US army considers new base in northern Germany

The US army is looking to station more troops in a new base in northern Germany, a part of the country they do not currently have a presence in.

US army considers new base in northern Germany
Photo: DPA

Army officials said that they were scouting potential basing points for new troops.

“The purpose was to assess the sites if there was growth in permanently assigned U.S. Forces in Germany,” the US army in Europe said in a statement.

“At this time no decisions have been made; we are engaged in prudent planning only.”

Bundestag (German parliament) member Henning Otte said that the US is considering stationing as many as 4,000 soldiers – about the size of a brigade combat team – to northern Germany, according to a report on the US army-run Stars and Stripes website on Wednesday.

US army officials recently visited the towns of Bad Fallingbostel and Bergen, in Lower Saxony. The two towns are fairly rural, close to training ranges, and only about 100 miles away from the port of Bremerhaven, which the Stars and Stripes report describes as a “key logistical node for the army.”

This move comes after recent increases in the US military's presence in Europe, amid growing tensions with Russia over their land-grab in Ukraine in 2014.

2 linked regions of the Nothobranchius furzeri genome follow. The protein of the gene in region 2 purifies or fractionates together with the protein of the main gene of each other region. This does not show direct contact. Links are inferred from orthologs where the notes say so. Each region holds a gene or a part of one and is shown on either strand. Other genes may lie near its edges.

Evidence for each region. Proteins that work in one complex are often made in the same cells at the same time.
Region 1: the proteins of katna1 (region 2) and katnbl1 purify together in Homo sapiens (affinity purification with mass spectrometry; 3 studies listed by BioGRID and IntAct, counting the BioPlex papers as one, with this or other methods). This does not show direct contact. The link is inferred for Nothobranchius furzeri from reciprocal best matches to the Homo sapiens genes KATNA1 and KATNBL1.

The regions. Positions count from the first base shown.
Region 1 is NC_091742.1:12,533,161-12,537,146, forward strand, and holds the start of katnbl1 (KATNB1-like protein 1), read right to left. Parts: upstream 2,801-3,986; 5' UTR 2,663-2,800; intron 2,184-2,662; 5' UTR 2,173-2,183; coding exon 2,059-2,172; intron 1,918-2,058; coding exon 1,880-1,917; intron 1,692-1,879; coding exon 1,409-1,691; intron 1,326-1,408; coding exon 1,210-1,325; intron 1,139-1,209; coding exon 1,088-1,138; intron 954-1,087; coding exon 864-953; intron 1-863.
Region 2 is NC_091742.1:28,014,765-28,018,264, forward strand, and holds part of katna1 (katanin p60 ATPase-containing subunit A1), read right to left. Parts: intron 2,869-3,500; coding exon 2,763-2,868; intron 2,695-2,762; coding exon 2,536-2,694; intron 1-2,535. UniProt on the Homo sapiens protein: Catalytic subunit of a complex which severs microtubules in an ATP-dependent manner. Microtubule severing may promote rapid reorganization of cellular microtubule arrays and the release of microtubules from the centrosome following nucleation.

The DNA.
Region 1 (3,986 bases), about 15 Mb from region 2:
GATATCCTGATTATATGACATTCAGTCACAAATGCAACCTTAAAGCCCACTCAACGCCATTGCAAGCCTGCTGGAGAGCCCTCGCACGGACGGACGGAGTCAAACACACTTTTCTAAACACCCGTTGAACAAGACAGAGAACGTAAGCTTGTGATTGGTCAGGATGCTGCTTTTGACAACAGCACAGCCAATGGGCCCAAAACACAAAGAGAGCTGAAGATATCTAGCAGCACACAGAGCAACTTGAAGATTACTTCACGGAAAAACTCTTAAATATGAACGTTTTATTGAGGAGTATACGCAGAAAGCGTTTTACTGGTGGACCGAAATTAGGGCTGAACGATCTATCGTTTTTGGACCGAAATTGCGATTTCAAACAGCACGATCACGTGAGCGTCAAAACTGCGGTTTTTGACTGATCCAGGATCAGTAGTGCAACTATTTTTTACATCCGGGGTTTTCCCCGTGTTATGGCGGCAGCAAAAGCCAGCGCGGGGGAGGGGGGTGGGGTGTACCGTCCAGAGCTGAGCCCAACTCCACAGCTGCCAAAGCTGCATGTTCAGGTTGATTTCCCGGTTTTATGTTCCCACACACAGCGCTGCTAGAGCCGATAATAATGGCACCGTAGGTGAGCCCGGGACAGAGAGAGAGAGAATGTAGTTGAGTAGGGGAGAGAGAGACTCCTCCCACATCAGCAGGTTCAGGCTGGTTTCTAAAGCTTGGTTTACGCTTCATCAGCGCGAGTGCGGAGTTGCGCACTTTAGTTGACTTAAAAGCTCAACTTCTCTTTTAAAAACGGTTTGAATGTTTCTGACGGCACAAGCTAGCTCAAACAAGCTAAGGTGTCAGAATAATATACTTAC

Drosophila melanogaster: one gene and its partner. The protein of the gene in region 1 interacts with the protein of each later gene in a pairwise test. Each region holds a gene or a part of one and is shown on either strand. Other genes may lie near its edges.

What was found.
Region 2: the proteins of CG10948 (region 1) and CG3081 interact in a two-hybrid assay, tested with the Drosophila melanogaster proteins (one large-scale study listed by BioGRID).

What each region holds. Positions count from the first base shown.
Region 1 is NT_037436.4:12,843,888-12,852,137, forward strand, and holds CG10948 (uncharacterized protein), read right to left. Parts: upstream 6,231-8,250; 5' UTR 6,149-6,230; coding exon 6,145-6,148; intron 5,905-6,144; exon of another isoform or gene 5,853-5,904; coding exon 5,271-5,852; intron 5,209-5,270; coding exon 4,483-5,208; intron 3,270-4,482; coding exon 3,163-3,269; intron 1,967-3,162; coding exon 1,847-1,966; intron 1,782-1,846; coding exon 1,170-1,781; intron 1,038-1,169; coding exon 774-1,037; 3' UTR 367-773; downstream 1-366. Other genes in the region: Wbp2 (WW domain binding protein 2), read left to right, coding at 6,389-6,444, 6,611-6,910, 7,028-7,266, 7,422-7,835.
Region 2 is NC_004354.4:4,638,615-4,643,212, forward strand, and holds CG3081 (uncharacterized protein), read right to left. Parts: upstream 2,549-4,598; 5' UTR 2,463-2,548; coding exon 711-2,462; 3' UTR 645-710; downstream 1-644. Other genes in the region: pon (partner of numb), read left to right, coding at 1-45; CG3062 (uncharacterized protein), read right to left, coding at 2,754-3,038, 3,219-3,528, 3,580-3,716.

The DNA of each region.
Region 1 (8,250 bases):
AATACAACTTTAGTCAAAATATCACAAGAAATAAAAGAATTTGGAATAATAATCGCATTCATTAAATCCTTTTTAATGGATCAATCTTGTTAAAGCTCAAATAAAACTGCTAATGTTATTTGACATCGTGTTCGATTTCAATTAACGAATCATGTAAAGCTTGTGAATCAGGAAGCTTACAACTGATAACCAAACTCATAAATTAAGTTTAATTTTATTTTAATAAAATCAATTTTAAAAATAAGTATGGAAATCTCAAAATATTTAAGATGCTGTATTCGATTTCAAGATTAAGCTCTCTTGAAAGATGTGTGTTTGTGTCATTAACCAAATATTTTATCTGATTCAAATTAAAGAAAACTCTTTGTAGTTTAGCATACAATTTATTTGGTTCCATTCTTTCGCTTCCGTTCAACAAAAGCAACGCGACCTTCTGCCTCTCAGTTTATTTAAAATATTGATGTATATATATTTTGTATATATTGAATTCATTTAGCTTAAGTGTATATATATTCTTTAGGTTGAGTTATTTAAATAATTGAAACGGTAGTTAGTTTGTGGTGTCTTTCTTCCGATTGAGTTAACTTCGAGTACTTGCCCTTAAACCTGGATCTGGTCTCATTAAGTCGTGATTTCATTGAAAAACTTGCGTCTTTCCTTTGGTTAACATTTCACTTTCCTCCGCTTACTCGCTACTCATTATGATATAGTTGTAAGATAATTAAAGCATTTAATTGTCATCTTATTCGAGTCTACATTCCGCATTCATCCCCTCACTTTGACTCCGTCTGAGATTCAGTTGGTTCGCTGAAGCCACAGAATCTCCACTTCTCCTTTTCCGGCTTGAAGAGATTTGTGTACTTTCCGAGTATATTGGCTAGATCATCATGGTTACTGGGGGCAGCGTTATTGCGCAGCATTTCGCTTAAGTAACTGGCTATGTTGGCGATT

In January a US tank brigade was unloaded in Bremerhaven on their way to NATO's eastern member states, as part of the US mission Atlantic Resolve, which the US states is for the sake of ensuring security and stability in the eastern regions of the alliance.

The US committed to withdrawing its European troop presence in the mid-2000s, deciding to base most of its forces domestically.

If the US decided to station 4,000 troops in Germany, the size of its army in Europe would still be smaller than it was five years ago, when four combat brigades were stationed on the continent.

Correction: This article previously stated that the US had not previously had troops stationed in northern Germany. In fact there were US troops stationed at several locations in northern Germany during the Cold War, including in the city state of Bremen.